Marketing experts recommend that entrepreneurs focus on a narrow market for their product.
Yet entrepreneurs find this piece of advice difficult to heed.
You can hardly blame them.
Who could fault a software company for trying to appeal to as many potential customers as possible? It’s no piece of cake to grow a business — why not cast a wide net and convert as many of your website visitors as you can?
After all, if you can meet the needs of a buyer, no need to turn them away, right?
The paradox: cast a wide net and no one will buy
Here lies the paradox. When you cast a wide net in an effort to appeal to everyone, you run the risk that you’ll appeal to no one.
As Joanna Wiebe says in her excellent book on messaging:
If you try to make every visitor happy, you’ll find that you end up saying nothing compelling enough to get anyone to buy.
Why is this?
- Because you can’t talk about the specific problems that you solve for a particular group. You are forced to write about general problems.
- Because you can’t use the specific language and vocabulary that will persuade a smaller group of buyers that you really understand them and the problems they face.
- And because you can’t link your product’s features to specific benefits.
Think about it like this.
Let’s say you need to hire a software engineer to help you develop mobile applications and you are looking at two similarly highly-qualified candidates.
The resume of the first indicates experience with mobile applications and also many other types of software development — e-commerce applications, networking, distributed business applications.
The second candidate is all about mobile — iPhone, Android, and Symbian — and can cite participation on multiple projects. This candidate is deeply entrenched in trends in the field of mobile application development and sits on one of the standards committees.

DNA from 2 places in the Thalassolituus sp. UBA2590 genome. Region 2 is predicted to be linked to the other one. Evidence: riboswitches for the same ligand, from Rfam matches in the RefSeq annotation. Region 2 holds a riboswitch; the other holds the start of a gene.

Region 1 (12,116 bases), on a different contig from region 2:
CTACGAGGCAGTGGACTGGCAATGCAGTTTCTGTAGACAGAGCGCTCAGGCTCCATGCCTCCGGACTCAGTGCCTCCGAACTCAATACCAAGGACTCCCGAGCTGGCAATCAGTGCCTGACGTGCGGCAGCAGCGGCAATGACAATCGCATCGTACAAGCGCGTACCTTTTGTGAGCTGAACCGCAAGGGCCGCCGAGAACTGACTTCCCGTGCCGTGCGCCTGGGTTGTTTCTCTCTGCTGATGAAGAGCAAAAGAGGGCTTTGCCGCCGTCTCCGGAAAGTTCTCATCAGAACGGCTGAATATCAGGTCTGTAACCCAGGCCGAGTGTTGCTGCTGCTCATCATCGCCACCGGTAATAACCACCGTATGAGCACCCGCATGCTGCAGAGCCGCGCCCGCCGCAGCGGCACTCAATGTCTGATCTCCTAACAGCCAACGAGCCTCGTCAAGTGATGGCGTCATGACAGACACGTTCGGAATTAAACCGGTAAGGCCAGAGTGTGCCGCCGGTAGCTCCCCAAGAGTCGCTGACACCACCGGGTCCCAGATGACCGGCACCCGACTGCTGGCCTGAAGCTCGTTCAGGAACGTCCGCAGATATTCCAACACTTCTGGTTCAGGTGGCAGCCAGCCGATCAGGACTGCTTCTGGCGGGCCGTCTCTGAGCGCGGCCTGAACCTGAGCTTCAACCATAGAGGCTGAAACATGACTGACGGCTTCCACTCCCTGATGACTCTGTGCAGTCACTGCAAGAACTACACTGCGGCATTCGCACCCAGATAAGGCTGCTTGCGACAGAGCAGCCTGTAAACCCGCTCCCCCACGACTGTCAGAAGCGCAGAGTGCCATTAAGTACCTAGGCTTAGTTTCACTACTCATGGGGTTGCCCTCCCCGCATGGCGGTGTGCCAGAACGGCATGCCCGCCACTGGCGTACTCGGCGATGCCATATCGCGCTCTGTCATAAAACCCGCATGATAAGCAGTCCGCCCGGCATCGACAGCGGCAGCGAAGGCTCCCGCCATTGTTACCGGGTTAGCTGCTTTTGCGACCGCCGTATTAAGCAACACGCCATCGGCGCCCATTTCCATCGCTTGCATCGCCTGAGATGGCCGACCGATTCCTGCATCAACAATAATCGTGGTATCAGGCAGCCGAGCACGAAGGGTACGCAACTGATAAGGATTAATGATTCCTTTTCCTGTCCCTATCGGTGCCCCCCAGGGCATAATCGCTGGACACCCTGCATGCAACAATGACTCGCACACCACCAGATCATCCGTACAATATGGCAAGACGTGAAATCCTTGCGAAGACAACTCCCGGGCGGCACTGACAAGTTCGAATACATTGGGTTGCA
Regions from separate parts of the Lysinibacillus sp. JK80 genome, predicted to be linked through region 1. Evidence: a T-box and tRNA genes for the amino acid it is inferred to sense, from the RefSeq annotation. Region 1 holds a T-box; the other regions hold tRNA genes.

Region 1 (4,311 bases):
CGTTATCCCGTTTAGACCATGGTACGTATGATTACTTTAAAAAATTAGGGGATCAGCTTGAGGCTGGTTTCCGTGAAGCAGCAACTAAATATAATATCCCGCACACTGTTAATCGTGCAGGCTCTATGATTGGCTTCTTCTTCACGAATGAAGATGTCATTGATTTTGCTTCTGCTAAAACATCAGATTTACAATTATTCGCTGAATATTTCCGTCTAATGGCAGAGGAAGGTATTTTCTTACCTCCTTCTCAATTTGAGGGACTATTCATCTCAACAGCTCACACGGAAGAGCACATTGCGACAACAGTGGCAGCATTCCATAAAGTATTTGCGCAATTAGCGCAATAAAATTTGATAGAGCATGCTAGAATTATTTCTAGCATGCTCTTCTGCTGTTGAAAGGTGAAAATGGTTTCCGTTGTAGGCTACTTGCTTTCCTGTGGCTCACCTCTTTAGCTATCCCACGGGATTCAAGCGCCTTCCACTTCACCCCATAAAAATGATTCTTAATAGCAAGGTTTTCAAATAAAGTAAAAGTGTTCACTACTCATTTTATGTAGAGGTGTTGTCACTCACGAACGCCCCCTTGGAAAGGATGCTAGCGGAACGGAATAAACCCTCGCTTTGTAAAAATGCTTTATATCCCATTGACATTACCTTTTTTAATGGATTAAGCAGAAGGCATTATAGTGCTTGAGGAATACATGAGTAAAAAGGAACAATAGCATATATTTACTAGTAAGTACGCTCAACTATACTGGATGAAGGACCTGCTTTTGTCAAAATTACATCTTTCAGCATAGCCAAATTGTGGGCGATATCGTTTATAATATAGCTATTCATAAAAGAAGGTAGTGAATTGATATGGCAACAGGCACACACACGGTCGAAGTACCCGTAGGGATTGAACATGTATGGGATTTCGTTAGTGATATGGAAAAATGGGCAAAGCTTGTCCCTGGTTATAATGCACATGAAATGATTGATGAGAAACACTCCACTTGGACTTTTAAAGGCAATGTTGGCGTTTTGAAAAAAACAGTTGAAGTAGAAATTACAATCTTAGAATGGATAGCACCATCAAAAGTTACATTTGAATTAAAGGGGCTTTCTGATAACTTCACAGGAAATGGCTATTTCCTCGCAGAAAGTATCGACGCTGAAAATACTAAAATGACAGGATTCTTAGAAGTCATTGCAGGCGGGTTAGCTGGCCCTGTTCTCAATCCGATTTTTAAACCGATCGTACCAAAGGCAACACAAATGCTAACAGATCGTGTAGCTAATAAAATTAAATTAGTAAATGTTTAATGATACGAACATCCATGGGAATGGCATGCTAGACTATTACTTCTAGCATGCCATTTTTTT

It’s a no-brainer. The second candidate is going to get a much closer look from you. This candidate will bring more relevant experience to your company and will bring technical leadership to product design decisions.
The second candidate made a decision at some point to focus on a narrower market. By turning away some opportunities this engineer became much more attractive to teams doing mobile development.
Focus on a smaller market segment to improve conversion rates
To improve conversion rates, focus on a smaller market segment like the second candidate.
If you appear like the first candidate, to be qualified but a generalist, they may show some interest. But if, like the second candidate, you show commitment to their needs, the ability to speak their language, and have proven leadership in their industry, they are much more likely to look more closely and become a customer.
When you make the decision to please fewer people, it becomes easier to improve conversion rates. All your communication is focused on their needs. You are more aligned with the customers who are most qualified to buy. You are perceived as the company that really ‘gets’ that group of buyers. You’ll find yourself picking the low-hanging fruit.
Photo Credit: Andreas Fischler